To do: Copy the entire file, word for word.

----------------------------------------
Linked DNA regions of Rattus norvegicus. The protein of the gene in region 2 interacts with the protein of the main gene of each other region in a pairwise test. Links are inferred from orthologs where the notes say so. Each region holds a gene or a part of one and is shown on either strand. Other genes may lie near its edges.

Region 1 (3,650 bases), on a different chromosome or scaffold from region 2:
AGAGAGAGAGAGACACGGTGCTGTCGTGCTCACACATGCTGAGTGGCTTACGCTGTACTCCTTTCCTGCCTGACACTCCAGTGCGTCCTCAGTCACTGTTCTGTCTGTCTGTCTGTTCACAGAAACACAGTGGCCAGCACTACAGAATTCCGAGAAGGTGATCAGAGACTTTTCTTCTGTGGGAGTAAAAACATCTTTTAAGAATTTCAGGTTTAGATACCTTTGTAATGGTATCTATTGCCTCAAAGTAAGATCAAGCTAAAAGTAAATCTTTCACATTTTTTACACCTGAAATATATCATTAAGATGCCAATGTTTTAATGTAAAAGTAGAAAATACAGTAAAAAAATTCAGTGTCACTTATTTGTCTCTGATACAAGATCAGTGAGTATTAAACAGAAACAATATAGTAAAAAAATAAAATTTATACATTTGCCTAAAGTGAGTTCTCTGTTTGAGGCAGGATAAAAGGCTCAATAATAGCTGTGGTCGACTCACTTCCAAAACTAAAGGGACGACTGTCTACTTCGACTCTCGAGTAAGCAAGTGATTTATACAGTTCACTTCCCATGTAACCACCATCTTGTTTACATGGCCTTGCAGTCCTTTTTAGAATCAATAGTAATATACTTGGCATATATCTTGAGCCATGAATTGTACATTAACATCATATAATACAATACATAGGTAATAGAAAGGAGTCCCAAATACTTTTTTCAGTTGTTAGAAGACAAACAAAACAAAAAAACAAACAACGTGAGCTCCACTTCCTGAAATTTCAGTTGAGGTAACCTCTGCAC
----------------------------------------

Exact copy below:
Linked DNA regions of Rattus norvegicus. The protein of the gene in region 2 interacts with the protein of the main gene of each other region in a pairwise test. Links are inferred from orthologs where the notes say so. Each region holds a gene or a part of one and is shown on either strand. Other genes may lie near its edges.

Region 1 (3,650 bases), on a different chromosome or scaffold from region 2:
AGAGAGAGAGAGACACGGTGCTGTCGTGCTCACACATGCTGAGTGGCTTACGCTGTACTCCTTTCCTGCCTGACACTCCAGTGCGTCCTCAGTCACTGTTCTGTCTGTCTGTCTGTTCACAGAAACACAGTGGCCAGCACTACAGAATTCCGAGAAGGTGATCAGAGACTTTTCTTCTGTGGGAGTAAAAACATCTTTTAAGAATTTCAGGTTTAGATACCTTTGTAATGGTATCTATTGCCTCAAAGTAAGATCAAGCTAAAAGTAAATCTTTCACATTTTTTACACCTGAAATATATCATTAAGATGCCAATGTTTTAATGTAAAAGTAGAAAATACAGTAAAAAAATTCAGTGTCACTTATTTGTCTCTGATACAAGATCAGTGAGTATTAAACAGAAACAATATAGTAAAAAAATAAAATTTATACATTTGCCTAAAGTGAGTTCTCTGTTTGAGGCAGGATAAAAGGCTCAATAATAGCTGTGGTCGACTCACTTCCAAAACTAAAGGGACGACTGTCTACTTCGACTCTCGAGTAAGCAAGTGATTTATACAGTTCACTTCCCATGTAACCACCATCTTGTTTACATGGCCTTGCAGTCCTTTTTAGAATCAATAGTAATATACTTGGCATATATCTTGAGCCATGAATTGTACATTAACATCATATAATACAATACATAGGTAATAGAAAGGAGTCCCAAATACTTTTTTCAGTTGTTAGAAGACAAACAAAACAAAAAAACAAACAACGTGAGCTCCACTTCCTGAAATTTCAGTTGAGGTAACCTCTGCAC